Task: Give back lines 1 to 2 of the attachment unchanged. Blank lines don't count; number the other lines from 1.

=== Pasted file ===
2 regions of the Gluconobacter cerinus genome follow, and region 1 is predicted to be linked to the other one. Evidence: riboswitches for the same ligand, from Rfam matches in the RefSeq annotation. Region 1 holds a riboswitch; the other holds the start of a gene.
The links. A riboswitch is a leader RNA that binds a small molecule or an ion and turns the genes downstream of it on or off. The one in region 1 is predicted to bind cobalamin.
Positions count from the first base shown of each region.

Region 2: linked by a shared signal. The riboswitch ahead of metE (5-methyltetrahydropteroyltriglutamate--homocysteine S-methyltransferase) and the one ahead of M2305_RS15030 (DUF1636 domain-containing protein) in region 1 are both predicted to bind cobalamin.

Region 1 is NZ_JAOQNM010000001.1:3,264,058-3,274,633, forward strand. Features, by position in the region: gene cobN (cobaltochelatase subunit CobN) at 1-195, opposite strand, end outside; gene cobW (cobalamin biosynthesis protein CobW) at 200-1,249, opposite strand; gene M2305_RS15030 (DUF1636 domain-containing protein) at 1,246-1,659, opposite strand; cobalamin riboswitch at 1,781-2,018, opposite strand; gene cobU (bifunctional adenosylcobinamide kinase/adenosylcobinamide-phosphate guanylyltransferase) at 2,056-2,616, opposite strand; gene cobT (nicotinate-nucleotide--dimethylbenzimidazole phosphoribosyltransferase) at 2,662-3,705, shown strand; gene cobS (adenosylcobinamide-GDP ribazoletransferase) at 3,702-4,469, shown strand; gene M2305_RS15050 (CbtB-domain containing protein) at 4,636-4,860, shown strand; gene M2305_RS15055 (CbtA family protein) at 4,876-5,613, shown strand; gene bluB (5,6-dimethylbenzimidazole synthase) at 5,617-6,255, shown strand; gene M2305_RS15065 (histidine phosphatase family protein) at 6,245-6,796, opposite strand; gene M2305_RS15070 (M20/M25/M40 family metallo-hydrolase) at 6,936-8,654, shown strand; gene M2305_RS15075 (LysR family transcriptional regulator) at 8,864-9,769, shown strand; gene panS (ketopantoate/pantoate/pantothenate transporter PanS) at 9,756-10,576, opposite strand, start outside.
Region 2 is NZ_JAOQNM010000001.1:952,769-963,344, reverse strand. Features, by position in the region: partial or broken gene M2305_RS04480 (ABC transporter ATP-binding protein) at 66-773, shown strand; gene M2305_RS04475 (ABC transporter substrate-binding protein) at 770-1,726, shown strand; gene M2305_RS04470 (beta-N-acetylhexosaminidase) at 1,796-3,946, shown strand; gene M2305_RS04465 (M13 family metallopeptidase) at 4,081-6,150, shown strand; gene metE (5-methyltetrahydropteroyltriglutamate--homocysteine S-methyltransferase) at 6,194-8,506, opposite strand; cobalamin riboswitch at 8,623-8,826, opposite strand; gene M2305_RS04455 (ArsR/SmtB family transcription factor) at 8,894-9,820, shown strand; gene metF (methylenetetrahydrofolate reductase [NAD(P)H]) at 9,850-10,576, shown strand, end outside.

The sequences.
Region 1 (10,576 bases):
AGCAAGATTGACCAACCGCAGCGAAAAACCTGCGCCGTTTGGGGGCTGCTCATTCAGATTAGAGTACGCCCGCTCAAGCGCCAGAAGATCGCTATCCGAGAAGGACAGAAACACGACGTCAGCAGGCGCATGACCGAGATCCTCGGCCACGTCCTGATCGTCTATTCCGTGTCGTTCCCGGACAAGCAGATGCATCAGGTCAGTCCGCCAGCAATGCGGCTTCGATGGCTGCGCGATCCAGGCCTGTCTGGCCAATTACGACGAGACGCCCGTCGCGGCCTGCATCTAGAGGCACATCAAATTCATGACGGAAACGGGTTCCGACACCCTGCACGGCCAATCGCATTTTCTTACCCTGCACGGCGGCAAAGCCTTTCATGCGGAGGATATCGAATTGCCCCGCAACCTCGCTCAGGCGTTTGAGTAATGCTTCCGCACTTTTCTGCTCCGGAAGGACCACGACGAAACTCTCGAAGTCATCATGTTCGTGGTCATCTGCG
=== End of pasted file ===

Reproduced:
2 regions of the Gluconobacter cerinus genome follow, and region 1 is predicted to be linked to the other one. Evidence: riboswitches for the same ligand, from Rfam matches in the RefSeq annotation. Region 1 holds a riboswitch; the other holds the start of a gene.
The links. A riboswitch is a leader RNA that binds a small molecule or an ion and turns the genes downstream of it on or off. The one in region 1 is predicted to bind cobalamin.